Designing for the continuum of care—both architecturally and clinically—is  all the rage right now, but some designers and care organizations feel that hospice and palliative care have been tucked in the back corner of eldercare for too long. The 2013 Environments for Aging conference in New Orleans gave providers, architects and designers a chance to show how elder-living spaces, hospitals and end-of-life care teams can exist in a symbiotic relationship. One prime example is the Community Hospice of Northeast Florida (CHNF), which teamed up with Gresham Smith and Partners to integrate a hospice building right on an active hospital campus.

CHNF, one of the largest nonprofit hospices in the country, receives a whopping 65 percent of its intake directly from the local hospital, compared to the national average of 33 percent, thanks to a local partnership. “Instead of making the mountain come to us, we went to the mountain,” CHNF’s President and CEO Susan Ponder-Stansel said of the forged relationship. In conceiving its new hospice in St. Augustine, Fla., CHNF’s design challenges included creating a facility that didn’t feel like a facility. Instead, the organization wanted to build a hospice that celebrated life, was convenient and undaunting for families to visit and didn’t break the bank.

The organization teamed up with Gresham Smith and Partners and decided to leverage the unique relationship with the hospital, designing a hybrid model somewhere between a standalone and a unit within a hospital. Although technically a separate facility, the $5 million, 11,000-sq-ft. hospice, called the Bailey Center, is part integrated campus, yet part standalone.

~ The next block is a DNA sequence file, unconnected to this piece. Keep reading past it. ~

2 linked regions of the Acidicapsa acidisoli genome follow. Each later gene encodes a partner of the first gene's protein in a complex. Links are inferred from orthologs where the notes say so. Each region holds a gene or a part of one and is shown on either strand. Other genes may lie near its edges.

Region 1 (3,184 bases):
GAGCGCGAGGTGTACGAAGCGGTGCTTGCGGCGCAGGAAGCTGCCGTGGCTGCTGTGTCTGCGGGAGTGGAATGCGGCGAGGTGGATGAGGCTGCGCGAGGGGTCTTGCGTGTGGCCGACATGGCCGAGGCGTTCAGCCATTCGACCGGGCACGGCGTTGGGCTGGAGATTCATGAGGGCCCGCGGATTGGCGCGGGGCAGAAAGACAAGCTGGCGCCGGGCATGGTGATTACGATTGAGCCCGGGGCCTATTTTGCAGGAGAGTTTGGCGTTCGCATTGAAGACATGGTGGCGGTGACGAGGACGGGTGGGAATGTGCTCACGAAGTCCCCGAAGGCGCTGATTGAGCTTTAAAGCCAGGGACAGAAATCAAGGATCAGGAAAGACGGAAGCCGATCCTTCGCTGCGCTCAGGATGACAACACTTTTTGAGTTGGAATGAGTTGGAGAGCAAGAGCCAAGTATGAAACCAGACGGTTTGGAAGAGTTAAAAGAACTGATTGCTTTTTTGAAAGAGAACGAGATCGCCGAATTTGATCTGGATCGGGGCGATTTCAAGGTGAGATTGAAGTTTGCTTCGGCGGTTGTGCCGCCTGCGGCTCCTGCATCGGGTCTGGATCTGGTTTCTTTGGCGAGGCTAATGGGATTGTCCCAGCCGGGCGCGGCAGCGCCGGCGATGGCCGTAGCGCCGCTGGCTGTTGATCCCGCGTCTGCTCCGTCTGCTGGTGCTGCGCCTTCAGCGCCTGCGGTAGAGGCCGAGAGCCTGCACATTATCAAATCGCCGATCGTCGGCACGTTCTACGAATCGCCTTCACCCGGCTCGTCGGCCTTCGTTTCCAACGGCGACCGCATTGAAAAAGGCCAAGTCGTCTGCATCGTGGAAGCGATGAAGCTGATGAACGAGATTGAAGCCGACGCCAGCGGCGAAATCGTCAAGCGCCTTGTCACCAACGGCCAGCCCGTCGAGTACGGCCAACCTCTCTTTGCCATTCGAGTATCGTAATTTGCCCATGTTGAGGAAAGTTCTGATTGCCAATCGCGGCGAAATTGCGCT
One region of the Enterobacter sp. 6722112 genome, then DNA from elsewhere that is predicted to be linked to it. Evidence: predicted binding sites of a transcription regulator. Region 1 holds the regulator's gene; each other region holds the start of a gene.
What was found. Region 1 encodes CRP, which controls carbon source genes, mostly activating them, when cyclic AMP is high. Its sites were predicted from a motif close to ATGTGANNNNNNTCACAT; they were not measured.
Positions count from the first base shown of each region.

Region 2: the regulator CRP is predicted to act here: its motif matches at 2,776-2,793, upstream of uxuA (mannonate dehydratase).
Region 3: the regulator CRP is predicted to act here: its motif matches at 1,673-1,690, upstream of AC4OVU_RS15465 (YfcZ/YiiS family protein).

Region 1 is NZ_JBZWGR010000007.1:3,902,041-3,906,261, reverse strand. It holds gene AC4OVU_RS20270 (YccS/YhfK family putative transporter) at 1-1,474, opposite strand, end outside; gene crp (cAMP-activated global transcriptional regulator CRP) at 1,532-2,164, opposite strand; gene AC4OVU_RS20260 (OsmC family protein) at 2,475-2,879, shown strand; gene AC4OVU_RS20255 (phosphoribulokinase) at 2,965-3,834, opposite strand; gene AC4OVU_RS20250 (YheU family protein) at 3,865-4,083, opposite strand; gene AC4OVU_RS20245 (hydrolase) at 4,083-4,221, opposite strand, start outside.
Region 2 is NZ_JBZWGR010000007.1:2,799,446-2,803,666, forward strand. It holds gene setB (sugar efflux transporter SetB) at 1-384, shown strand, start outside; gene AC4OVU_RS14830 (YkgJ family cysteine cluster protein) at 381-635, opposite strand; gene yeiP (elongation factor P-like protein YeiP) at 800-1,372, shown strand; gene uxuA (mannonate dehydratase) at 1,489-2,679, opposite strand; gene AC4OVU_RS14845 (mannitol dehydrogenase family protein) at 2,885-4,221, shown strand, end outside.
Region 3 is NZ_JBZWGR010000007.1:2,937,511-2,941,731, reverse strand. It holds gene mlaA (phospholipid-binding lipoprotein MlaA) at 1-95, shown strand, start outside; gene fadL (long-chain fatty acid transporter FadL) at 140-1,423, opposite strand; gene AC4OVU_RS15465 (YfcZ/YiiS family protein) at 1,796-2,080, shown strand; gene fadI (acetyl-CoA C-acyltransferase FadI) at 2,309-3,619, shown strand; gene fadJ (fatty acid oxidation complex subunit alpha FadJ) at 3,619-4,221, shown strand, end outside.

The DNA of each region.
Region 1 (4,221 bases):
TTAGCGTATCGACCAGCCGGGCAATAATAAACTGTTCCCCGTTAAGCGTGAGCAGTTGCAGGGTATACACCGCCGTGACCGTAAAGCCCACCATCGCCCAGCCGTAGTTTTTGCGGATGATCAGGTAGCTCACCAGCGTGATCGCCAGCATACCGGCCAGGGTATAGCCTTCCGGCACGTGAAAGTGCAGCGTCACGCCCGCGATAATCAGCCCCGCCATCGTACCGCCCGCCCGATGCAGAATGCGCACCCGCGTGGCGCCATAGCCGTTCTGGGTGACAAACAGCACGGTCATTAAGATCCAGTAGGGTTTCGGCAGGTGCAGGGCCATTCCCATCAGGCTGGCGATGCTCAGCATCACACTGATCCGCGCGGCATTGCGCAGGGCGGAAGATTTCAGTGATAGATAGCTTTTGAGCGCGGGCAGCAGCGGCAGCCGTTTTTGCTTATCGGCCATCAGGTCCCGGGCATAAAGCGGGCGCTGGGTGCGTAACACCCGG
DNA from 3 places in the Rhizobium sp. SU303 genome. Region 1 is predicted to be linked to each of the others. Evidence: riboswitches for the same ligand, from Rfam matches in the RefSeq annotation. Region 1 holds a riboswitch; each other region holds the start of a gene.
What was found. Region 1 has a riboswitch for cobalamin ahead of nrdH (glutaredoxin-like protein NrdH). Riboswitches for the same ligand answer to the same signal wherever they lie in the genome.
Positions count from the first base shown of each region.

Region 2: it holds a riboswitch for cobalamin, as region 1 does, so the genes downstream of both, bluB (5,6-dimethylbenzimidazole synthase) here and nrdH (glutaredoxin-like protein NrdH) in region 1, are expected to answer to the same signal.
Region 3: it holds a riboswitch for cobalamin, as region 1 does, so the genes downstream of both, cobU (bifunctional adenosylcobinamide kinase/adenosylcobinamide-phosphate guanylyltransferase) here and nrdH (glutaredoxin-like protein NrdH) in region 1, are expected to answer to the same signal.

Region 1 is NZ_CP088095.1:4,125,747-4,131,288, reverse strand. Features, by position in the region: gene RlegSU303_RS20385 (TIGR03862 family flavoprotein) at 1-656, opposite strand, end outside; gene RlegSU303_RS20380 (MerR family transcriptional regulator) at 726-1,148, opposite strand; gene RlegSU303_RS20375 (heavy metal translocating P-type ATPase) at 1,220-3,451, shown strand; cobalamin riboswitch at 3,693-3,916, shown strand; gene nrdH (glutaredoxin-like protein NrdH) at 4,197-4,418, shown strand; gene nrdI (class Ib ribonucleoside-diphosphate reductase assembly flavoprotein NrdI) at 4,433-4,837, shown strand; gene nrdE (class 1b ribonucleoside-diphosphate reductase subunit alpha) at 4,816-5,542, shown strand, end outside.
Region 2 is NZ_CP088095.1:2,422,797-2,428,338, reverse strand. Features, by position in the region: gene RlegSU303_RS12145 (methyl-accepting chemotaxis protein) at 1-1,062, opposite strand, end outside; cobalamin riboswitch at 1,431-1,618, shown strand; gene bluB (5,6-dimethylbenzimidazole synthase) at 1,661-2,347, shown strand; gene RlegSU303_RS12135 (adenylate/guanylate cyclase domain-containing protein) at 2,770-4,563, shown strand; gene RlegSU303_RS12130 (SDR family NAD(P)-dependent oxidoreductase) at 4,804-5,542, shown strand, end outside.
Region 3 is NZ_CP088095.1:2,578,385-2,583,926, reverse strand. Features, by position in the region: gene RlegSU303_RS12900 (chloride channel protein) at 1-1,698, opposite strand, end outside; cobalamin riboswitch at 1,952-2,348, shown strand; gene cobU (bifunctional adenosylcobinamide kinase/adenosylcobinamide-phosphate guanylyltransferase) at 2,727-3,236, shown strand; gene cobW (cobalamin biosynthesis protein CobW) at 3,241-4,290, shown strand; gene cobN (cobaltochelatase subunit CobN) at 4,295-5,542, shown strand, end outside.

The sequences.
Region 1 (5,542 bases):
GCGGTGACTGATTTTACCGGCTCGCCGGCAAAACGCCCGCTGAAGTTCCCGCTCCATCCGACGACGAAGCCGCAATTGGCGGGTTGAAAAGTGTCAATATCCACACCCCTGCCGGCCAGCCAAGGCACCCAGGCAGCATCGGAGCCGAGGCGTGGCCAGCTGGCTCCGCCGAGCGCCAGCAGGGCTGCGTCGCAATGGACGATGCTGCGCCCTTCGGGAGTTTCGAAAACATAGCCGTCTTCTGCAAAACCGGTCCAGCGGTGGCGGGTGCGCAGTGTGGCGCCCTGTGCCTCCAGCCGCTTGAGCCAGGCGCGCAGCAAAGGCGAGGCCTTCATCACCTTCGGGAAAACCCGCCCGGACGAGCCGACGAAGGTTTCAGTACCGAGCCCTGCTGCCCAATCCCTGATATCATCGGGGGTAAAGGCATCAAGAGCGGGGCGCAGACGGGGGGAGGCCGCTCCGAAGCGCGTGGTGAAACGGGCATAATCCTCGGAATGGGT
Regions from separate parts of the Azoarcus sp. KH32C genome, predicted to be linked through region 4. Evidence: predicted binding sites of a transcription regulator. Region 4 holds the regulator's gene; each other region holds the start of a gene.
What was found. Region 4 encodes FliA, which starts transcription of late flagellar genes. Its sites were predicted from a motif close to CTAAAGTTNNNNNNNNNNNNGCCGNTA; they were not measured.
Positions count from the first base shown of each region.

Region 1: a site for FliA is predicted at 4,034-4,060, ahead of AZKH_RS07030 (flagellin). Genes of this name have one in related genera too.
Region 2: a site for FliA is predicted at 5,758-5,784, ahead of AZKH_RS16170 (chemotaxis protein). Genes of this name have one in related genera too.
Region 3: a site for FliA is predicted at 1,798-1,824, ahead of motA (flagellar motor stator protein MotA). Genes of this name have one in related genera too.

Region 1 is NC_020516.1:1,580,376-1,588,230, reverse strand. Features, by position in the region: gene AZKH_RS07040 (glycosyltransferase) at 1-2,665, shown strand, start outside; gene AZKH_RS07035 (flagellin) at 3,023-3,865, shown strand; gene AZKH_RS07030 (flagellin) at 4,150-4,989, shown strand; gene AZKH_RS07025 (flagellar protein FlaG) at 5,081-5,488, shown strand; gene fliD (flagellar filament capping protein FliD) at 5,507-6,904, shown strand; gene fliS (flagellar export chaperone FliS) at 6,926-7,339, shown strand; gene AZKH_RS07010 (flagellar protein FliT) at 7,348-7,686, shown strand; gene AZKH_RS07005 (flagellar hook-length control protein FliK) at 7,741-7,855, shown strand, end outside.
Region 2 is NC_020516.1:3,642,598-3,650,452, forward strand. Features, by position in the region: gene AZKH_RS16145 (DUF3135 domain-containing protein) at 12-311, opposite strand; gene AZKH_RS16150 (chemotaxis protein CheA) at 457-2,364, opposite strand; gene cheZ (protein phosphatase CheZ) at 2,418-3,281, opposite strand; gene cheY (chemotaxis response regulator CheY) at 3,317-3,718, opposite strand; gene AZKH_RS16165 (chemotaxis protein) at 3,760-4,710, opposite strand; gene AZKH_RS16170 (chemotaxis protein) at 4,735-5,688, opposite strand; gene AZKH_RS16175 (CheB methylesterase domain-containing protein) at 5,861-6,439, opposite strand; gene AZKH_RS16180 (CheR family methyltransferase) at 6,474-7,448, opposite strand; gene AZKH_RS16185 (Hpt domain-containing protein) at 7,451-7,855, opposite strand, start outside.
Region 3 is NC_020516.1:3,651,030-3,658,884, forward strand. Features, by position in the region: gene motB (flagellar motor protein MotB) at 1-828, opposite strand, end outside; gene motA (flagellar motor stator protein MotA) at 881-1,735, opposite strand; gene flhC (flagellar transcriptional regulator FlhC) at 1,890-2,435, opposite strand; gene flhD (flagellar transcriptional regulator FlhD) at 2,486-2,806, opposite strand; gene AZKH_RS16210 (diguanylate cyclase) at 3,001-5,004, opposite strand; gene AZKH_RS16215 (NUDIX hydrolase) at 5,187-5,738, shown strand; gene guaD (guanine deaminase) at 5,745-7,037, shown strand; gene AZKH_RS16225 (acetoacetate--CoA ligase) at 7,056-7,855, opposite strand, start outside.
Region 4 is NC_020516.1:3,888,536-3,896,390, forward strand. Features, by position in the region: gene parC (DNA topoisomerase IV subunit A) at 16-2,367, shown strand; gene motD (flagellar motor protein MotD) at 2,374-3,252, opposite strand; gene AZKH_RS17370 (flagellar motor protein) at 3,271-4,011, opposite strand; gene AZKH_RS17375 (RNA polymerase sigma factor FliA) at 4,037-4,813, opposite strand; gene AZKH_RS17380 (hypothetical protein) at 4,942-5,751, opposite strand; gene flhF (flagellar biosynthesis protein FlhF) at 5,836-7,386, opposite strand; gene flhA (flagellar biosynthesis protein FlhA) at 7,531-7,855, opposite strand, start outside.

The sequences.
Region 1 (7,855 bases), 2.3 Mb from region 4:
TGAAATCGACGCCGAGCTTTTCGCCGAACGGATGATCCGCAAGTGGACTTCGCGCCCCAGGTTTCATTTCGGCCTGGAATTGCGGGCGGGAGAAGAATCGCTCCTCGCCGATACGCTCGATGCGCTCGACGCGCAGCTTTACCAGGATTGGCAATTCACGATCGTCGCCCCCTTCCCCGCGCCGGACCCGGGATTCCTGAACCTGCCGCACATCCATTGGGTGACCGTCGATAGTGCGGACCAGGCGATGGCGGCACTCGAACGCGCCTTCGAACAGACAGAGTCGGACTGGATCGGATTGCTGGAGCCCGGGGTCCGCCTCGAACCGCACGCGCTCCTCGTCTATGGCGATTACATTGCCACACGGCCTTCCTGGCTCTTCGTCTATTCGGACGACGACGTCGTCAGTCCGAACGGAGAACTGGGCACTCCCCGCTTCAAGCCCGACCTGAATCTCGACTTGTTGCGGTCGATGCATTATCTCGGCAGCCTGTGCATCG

Integrated campus projects like this one often save money in the long run because the hospital and hospice can share facility and departmental resources and purchasing power. The hospice has easy access to the emergency department, the intensive care unit and other campus resources such as cafeterias. The proximity to the hospital allows the hospice to offer general inpatient beds, maintained by the hospital staff.

Most of all, the hospice is given a prominent place on the care campus, encouraging families and patients to consider hospice as a natural part of the care chain. “Hospice is a much easier decision when it’s right there at the hospital they know,” Ponder-Stansel said.

Hospice interior design should welcome aspects of life, not death, explained Penny Houchens, IIDA, LEED AP, senior interior designer for Gresham Smith. Beauty is a positive distraction, so the paint colors, woods and fabrics can be warm or vibrant—anything but sterile hospital white, Houchens says. Attractive tiling can be used even in utilitarian areas like bathrooms. Access to daylight both inside and outside the building are vital, she added.

Today’s hospice interiors will extend the comfort considerations to the companion caregivers as well as the patients. This can be reflected in adaptive room furnishings (such as sleeper sofas) and a variety of lighting that can be respectful of the patient yet can allow the companions to read or write. Private, quiet spaces such as gardens or reflection rooms provide comforting respite and revitalization for families and caregivers alike. “Our staff use the tranquility garden more than the visitors and patients,” Ponder-Stansel added.

But designing the hospice component within a bustling, multiservice healthcare campus requires special consideration to provide the appropriate amount of private, quiet spaces and discreet access ways, noted Robert A Yauger, AIA, LEED AP, NCARB, principal, Gresham Smith and Partners. “In the end, all the patients leave in a hearse, and we had to think about the sensitivity of that.” Gresham Smith’s solution was to design the hospice building with a welcoming public entryway and parking lot for families in front and a private drive and lot in the back, near the Tranquility Garden, which would serve as access for hearses and the involved families.

CHNF’s decision to build its hospice as an integral component of a full-service healthcare campus reinforces the organization’s belief that end-of-life care should be about celebrating each day, Ponder-Stansel said. “We don’t have 1,400 dead people in our midst. We have 1,400 people in our care who are very much alive.”